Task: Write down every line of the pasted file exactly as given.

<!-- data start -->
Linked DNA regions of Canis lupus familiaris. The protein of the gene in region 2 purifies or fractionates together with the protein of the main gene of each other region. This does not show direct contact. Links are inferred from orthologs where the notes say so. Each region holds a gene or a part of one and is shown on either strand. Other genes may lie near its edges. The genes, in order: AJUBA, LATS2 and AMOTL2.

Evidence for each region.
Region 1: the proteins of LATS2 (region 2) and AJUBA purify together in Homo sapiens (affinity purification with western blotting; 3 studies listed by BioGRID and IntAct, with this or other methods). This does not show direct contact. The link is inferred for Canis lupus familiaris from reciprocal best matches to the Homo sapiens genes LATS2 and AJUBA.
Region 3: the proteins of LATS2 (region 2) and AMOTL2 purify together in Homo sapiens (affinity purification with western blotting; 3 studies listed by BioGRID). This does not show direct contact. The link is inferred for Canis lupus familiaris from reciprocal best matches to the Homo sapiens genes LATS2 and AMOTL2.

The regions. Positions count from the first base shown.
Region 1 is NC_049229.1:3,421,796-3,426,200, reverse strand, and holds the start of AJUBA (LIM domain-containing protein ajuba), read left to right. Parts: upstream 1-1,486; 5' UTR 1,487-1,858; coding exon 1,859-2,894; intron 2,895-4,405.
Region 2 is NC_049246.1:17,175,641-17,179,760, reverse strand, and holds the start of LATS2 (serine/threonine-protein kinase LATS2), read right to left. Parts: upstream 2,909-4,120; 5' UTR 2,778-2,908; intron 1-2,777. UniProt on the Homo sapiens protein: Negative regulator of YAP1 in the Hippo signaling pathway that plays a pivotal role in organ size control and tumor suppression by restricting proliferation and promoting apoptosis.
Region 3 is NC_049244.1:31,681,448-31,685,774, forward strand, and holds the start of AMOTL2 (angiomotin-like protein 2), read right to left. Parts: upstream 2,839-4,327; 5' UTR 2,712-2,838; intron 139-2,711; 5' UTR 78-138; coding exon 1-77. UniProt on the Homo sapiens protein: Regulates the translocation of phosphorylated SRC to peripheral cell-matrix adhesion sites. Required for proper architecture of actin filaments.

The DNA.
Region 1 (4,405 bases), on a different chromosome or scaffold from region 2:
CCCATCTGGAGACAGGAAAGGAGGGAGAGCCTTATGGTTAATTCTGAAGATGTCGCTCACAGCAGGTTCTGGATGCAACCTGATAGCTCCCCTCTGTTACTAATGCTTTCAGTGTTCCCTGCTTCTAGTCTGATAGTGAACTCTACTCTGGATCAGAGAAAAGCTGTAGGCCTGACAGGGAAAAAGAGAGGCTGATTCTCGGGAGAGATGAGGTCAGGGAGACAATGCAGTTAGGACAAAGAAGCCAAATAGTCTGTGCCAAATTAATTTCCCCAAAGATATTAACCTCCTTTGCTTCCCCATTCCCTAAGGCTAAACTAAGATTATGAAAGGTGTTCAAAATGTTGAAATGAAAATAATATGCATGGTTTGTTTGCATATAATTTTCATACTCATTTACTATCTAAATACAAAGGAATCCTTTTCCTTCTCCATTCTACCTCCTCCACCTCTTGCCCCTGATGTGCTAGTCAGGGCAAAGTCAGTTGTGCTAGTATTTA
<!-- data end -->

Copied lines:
Linked DNA regions of Canis lupus familiaris. The protein of the gene in region 2 purifies or fractionates together with the protein of the main gene of each other region. This does not show direct contact. Links are inferred from orthologs where the notes say so. Each region holds a gene or a part of one and is shown on either strand. Other genes may lie near its edges. The genes, in order: AJUBA, LATS2 and AMOTL2.

Evidence for each region.
Region 1: the proteins of LATS2 (region 2) and AJUBA purify together in Homo sapiens (affinity purification with western blotting; 3 studies listed by BioGRID and IntAct, with this or other methods). This does not show direct contact. The link is inferred for Canis lupus familiaris from reciprocal best matches to the Homo sapiens genes LATS2 and AJUBA.
Region 3: the proteins of LATS2 (region 2) and AMOTL2 purify together in Homo sapiens (affinity purification with western blotting; 3 studies listed by BioGRID). This does not show direct contact. The link is inferred for Canis lupus familiaris from reciprocal best matches to the Homo sapiens genes LATS2 and AMOTL2.

The regions. Positions count from the first base shown.
Region 1 is NC_049229.1:3,421,796-3,426,200, reverse strand, and holds the start of AJUBA (LIM domain-containing protein ajuba), read left to right. Parts: upstream 1-1,486; 5' UTR 1,487-1,858; coding exon 1,859-2,894; intron 2,895-4,405.
Region 2 is NC_049246.1:17,175,641-17,179,760, reverse strand, and holds the start of LATS2 (serine/threonine-protein kinase LATS2), read right to left. Parts: upstream 2,909-4,120; 5' UTR 2,778-2,908; intron 1-2,777. UniProt on the Homo sapiens protein: Negative regulator of YAP1 in the Hippo signaling pathway that plays a pivotal role in organ size control and tumor suppression by restricting proliferation and promoting apoptosis.
Region 3 is NC_049244.1:31,681,448-31,685,774, forward strand, and holds the start of AMOTL2 (angiomotin-like protein 2), read right to left. Parts: upstream 2,839-4,327; 5' UTR 2,712-2,838; intron 139-2,711; 5' UTR 78-138; coding exon 1-77. UniProt on the Homo sapiens protein: Regulates the translocation of phosphorylated SRC to peripheral cell-matrix adhesion sites. Required for proper architecture of actin filaments.

The DNA.
Region 1 (4,405 bases), on a different chromosome or scaffold from region 2:
CCCATCTGGAGACAGGAAAGGAGGGAGAGCCTTATGGTTAATTCTGAAGATGTCGCTCACAGCAGGTTCTGGATGCAACCTGATAGCTCCCCTCTGTTACTAATGCTTTCAGTGTTCCCTGCTTCTAGTCTGATAGTGAACTCTACTCTGGATCAGAGAAAAGCTGTAGGCCTGACAGGGAAAAAGAGAGGCTGATTCTCGGGAGAGATGAGGTCAGGGAGACAATGCAGTTAGGACAAAGAAGCCAAATAGTCTGTGCCAAATTAATTTCCCCAAAGATATTAACCTCCTTTGCTTCCCCATTCCCTAAGGCTAAACTAAGATTATGAAAGGTGTTCAAAATGTTGAAATGAAAATAATATGCATGGTTTGTTTGCATATAATTTTCATACTCATTTACTATCTAAATACAAAGGAATCCTTTTCCTTCTCCATTCTACCTCCTCCACCTCTTGCCCCTGATGTGCTAGTCAGGGCAAAGTCAGTTGTGCTAGTATTTA